I agree with the general sentiments above. Players are now hurling themselves into the air without any regard for their own safety... we seen players throwing themselves into tackles and being criticised by commentators for their poor technique when it leads to a self injury, why do we simply commend someone for jumping so high and berate another player for being a split second slower on the jump and not getting the ball... What also gets me is that this is a contact/collision sport, we all know "THOSE players"... Bakkies Botha, Cudmore, Burger, the French...;) etc etc, the players that really play on the line in terms of physical violence, but what we often end up with in these aerial battles is essentially, rugby saints, being red carded.. Those players that wouldn't say boo to a goose are ejected from the pitch because of a half second incident at the end of proper legal rugby that only someone deems is now 'reckless'... Like it or hate it, I genuinely view that Stander tried to charge down the ball, he turned as he watched the ball sail past and to protect his good looks... he was red carded for what ended up as a nasty incident... but if he was honestly playing legal rugby then why should that have happened? This incident here, Le Roux should have been red carded if we want consistency, but really, ignoring consistency (most referees do anyway), WHY should he be red carded?? He was contesting for a high ball and lost that contest?!? As a forward I contest lineout balls, win some, lose some, make contact with other players, I tumble, they tumble... it's just part of the game. Sure if a second row shoves another player in a lineout and he lands on his head, then punish him, sure if a player deliberately takes out an airborne foe with a tackle then punish, but don't punish an aerial contest. ...and whilst Katman said sarcastically ban jumping... I honestly believe that is the next step forward if this is such a risk to player safety.. Free catch ideas...

    Reply
  •  heavyhooker
    heavyhooker

    There are certain actions one takes that put you into a risky position, and jumping is one of them. I would say, that if you want to jump like some rabid gazelle then the onus is on you to break your own fall if hit by another jumper; drop the ball and break your fall. If you are hit by a defender who is on the ground running with no intent by the defender to control the jumper to the ground then it is just like a tip tackle. Some of these jumper / defender collisions have been obvious that there was only one person actually contesting the ball. The way these players are build today one could easily grab the jumper and drive them back 5 meters before thoroughly plowing him into the ground. Then the game polices itself because players will think twice about jumping when the likes of Tuilangi piles you into the turf. In short; you jump you take the risk.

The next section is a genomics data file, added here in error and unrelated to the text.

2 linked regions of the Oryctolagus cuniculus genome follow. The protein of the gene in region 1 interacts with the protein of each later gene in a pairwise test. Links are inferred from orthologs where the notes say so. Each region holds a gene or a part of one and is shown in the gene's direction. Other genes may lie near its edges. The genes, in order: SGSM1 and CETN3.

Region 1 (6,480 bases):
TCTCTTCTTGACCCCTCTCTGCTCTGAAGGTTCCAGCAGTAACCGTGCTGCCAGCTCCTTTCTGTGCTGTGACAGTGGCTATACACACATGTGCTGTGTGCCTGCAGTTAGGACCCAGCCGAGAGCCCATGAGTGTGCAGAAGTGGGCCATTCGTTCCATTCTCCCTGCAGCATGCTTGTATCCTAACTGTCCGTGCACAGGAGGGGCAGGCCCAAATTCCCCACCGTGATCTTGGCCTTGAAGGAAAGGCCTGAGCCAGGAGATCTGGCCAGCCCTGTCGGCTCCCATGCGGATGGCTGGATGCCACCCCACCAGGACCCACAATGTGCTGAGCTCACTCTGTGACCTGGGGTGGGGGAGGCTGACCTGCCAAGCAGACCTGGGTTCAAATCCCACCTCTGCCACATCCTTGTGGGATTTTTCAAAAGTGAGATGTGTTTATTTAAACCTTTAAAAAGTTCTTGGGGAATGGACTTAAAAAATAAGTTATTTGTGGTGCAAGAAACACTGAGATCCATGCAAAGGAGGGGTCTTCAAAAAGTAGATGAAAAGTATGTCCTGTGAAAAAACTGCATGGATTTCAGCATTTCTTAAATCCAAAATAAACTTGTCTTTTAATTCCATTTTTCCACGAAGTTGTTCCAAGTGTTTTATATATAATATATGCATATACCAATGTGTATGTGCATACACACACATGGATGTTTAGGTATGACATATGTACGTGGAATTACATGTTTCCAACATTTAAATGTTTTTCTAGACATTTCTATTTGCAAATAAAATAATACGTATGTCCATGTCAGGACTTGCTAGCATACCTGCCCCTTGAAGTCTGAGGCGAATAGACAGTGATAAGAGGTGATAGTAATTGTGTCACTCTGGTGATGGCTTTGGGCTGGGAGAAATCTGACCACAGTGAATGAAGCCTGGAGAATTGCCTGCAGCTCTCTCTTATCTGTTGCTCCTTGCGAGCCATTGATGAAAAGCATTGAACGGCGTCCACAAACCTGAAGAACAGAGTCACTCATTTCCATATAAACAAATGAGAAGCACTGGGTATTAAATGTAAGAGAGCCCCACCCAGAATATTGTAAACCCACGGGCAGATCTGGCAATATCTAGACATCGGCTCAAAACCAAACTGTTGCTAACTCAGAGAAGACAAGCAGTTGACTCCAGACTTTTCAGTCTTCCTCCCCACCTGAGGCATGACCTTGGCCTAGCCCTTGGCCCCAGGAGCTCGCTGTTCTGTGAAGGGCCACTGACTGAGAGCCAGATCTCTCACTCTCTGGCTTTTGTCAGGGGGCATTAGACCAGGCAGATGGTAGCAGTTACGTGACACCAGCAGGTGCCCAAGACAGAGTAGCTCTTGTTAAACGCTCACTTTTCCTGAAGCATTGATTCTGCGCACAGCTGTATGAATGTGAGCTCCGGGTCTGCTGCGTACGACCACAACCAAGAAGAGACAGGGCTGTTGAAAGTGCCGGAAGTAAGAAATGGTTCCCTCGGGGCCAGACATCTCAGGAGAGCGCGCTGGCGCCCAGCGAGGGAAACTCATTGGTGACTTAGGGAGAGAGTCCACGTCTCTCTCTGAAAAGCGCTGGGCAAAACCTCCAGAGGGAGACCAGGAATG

Reply
  •  katman
    katman

    I posted this same comment on the Boks/Ireland match thread, before I saw one dedicated to this tackle. And while this was a terrible fall, I feel the IRB need to have a long hard think about how to better handle these incidents. Making the second (lower/later) jumping player entirely responsible for the wellbeing of the first (higher/earlier) jumping player is a stupid concept, in my humble opinion. If the ref honestly feels that the second player cynically brought the other player down, then perhaps yes. But in most of these cases both players are clearly jumping for the ball. And I'm sorry, but if you're jumping 6 feet into the air, towards an onrushing, jumping human, then you should shoulder some of the responsibility for your own safety. Because now a jump has simply become a free pass to claim either the ball or a penalty or both. We even see players leaping up to catch a high-ish pass or a bouncing grubber, making him immediately off limits for any would-be defender. If we cannot find an acceptable way to give the defender a fair shake at stopping an advancing player who jumps up before contact, then we should outlaw jumping altogether (he said with dripping sarcasm). I mean, later in this game, two Irish players failed to scream "mine" and clattered into each other at high speed in mid-air. Their intentions were just as cynical as le Roux's or Stander's (i.e. not at all) and the resulting clash was equally dangerous. Why not give the slightly lower/later of the two a yellow card in the name of consistency?

    Reply


Great Tries

View All

Big Hits & Dirty Play

View All

See It To Believe It

View All

Funnies

View All

Training Videos

View All

Player Features

View All
Willie le Roux gets one week ban after another midair contest goes wrong | RugbyDump - Rugby News & Videos